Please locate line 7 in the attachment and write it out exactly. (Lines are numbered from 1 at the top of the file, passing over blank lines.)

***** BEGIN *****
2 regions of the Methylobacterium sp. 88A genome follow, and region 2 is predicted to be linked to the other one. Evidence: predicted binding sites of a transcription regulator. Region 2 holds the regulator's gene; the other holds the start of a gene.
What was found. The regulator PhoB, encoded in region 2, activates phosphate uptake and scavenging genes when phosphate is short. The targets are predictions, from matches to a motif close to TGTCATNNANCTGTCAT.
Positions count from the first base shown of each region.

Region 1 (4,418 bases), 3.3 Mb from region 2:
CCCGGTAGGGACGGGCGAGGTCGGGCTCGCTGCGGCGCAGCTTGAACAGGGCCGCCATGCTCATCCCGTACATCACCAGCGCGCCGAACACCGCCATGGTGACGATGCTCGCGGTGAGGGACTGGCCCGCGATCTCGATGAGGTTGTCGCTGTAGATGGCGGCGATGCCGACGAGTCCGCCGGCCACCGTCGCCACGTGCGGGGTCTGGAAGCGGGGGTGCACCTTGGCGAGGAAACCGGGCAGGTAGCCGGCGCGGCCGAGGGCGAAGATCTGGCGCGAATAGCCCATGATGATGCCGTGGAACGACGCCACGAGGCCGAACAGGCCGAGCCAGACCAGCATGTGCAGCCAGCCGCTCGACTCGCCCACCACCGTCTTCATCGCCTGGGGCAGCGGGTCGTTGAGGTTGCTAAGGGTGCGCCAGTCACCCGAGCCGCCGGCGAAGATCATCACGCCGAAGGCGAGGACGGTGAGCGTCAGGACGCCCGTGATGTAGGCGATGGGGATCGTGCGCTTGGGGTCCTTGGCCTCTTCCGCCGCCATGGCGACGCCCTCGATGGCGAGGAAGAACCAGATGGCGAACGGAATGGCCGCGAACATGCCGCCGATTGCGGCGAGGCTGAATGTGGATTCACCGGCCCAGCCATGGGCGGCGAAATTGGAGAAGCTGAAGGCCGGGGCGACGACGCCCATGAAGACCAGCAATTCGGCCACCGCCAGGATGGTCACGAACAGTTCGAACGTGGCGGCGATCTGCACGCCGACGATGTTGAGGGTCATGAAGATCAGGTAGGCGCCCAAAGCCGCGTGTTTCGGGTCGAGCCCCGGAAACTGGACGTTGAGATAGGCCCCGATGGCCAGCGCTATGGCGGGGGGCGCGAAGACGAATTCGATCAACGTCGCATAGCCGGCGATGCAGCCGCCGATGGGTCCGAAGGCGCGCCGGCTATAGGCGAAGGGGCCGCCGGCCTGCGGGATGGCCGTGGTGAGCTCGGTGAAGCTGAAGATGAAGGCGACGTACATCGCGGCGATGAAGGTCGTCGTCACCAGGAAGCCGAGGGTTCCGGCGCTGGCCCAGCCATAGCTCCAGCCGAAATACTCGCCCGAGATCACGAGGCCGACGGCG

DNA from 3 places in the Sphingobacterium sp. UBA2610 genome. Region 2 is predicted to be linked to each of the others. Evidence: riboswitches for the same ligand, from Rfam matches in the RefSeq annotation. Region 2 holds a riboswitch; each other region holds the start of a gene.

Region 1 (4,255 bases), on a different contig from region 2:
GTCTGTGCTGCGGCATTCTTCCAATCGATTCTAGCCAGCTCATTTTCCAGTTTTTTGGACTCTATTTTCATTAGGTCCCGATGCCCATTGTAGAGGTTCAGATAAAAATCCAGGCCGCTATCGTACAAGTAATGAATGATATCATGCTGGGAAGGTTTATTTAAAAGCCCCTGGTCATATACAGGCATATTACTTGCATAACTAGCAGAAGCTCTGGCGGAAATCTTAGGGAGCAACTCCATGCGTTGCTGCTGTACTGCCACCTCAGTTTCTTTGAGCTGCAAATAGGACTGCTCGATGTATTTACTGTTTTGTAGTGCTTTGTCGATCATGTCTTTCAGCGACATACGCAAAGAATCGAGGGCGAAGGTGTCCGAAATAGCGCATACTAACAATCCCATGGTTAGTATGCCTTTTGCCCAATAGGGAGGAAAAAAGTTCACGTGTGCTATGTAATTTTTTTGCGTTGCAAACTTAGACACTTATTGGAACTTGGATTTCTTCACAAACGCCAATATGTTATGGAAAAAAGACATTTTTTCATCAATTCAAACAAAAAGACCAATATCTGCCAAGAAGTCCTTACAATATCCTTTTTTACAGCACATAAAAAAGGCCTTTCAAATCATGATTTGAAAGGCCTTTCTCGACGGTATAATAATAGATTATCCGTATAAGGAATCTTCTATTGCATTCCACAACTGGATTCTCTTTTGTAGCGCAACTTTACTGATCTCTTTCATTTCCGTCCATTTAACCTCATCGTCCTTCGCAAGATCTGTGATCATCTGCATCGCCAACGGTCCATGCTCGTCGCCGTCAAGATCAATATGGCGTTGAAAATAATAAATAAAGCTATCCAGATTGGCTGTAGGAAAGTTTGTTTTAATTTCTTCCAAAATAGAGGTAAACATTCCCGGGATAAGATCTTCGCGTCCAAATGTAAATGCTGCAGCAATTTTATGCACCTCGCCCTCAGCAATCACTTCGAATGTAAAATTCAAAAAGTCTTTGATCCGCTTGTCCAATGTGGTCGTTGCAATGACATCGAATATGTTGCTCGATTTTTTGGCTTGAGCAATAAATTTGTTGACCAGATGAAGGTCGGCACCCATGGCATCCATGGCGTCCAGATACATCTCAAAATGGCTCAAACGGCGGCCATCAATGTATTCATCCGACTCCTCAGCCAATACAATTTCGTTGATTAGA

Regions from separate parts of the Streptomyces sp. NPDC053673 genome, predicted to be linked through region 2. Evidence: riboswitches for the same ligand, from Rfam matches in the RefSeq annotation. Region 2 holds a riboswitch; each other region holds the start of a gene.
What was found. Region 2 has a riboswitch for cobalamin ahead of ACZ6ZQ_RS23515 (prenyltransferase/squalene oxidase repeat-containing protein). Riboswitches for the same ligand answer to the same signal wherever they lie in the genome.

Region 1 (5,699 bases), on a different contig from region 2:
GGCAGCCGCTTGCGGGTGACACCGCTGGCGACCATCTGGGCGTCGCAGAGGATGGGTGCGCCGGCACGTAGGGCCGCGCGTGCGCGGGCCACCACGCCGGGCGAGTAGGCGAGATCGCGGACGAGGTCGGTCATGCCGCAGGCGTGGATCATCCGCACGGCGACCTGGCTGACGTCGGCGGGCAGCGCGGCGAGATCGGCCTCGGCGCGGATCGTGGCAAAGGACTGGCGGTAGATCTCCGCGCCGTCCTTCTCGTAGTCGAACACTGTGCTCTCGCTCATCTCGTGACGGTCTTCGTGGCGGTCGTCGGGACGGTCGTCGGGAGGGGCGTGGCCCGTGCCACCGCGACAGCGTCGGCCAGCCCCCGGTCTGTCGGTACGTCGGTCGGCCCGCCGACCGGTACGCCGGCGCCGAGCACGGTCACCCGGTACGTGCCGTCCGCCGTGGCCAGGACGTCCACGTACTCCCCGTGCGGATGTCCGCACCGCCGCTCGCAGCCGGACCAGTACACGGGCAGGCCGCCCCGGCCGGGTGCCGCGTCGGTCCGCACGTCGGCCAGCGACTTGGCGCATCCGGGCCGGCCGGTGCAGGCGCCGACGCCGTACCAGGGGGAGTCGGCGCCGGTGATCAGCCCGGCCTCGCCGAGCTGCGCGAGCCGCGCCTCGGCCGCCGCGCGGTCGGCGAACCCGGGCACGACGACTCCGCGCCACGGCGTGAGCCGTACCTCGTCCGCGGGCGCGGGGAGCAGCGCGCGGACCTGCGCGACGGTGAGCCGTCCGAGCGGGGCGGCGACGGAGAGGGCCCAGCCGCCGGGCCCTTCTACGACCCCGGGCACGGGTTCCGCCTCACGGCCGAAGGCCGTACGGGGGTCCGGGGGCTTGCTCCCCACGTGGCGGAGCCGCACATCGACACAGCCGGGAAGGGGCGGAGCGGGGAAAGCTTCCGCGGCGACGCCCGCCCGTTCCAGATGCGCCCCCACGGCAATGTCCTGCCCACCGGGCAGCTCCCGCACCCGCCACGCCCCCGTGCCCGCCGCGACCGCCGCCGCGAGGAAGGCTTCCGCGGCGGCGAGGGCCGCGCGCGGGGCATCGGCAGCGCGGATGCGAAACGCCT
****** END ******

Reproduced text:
Region 1 (4,255 bases), on a different contig from region 2: